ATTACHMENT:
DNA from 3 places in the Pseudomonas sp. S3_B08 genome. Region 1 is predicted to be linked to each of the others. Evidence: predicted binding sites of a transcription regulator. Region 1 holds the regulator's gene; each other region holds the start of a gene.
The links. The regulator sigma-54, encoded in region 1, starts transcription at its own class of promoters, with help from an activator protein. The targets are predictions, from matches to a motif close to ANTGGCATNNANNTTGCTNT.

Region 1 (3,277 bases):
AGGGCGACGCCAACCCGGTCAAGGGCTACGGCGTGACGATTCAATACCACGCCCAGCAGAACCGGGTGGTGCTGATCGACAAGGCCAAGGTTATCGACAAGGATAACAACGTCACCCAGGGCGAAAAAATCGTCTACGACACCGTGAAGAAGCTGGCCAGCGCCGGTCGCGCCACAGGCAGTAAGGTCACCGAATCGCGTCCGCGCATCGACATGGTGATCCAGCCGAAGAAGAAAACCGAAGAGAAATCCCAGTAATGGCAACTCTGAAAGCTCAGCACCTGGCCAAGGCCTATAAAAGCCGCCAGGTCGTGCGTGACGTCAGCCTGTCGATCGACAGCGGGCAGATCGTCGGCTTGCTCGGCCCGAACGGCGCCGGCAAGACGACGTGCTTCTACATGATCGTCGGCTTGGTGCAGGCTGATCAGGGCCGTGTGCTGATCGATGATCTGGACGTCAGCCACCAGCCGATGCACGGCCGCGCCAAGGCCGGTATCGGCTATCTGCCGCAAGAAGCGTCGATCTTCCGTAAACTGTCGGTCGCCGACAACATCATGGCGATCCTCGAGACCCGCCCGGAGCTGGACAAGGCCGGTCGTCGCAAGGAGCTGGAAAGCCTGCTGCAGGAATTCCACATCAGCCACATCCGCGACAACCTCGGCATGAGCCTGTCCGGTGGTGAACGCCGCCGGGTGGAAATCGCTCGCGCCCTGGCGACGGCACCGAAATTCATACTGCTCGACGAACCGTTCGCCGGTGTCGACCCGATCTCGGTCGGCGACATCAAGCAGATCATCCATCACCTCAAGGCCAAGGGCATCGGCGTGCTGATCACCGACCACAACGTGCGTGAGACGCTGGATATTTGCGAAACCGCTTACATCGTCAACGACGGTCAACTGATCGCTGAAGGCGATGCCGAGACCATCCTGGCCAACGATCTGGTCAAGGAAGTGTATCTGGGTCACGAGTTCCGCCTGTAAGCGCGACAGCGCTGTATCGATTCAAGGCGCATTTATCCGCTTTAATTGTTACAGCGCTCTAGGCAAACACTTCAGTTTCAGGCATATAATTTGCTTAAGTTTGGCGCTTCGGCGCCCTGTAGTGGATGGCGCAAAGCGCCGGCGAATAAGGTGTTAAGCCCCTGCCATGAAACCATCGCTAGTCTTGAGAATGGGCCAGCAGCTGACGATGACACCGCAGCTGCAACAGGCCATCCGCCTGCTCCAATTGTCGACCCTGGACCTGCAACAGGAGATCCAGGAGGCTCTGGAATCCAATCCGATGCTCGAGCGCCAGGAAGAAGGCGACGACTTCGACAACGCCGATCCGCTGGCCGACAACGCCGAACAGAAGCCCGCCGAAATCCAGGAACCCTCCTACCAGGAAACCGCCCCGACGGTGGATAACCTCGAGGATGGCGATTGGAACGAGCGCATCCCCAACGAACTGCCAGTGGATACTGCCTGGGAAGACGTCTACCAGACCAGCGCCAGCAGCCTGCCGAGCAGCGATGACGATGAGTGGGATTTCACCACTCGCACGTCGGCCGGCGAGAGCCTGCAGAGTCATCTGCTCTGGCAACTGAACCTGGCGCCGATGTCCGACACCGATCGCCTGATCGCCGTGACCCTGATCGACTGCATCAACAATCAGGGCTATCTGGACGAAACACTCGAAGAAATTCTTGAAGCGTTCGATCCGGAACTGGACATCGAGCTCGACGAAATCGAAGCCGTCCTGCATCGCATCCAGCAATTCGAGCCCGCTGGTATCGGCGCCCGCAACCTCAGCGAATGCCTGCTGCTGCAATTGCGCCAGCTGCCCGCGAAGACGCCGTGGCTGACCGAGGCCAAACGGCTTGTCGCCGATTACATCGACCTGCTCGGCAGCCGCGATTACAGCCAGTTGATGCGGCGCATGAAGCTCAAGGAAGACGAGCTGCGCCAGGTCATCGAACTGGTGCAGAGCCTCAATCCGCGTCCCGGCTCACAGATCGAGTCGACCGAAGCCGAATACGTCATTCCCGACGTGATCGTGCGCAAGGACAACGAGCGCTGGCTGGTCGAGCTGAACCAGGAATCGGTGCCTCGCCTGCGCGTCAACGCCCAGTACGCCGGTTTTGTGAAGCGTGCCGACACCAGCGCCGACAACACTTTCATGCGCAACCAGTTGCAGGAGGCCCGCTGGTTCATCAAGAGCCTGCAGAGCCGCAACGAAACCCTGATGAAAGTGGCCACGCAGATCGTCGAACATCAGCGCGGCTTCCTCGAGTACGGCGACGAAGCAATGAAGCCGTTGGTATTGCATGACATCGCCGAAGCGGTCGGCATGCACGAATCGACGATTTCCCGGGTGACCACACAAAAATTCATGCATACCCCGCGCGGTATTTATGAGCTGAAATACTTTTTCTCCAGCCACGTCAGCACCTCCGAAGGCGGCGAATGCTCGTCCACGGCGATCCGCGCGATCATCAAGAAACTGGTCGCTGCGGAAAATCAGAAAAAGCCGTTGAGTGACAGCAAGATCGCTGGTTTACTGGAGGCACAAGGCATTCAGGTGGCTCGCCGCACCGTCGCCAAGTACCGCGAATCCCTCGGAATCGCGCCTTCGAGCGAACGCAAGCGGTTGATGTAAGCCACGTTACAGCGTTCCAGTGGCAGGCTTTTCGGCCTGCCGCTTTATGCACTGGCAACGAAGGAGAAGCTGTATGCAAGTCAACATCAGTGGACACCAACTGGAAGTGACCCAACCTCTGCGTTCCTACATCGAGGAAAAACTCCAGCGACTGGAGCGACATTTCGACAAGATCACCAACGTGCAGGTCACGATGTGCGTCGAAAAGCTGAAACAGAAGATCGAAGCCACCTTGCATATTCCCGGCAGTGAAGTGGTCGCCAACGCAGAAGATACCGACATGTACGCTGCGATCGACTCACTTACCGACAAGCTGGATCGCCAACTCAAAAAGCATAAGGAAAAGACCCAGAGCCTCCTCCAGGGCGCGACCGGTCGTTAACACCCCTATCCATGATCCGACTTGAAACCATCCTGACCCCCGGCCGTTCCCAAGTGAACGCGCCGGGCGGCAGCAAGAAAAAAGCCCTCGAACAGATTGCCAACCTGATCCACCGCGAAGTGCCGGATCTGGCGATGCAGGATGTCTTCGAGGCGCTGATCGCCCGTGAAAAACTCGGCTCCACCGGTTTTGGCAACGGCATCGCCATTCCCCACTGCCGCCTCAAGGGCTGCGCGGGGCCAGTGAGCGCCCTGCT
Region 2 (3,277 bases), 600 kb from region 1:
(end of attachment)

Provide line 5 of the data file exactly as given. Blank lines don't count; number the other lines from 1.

Region 2 (3,277 bases), 600 kb from region 1: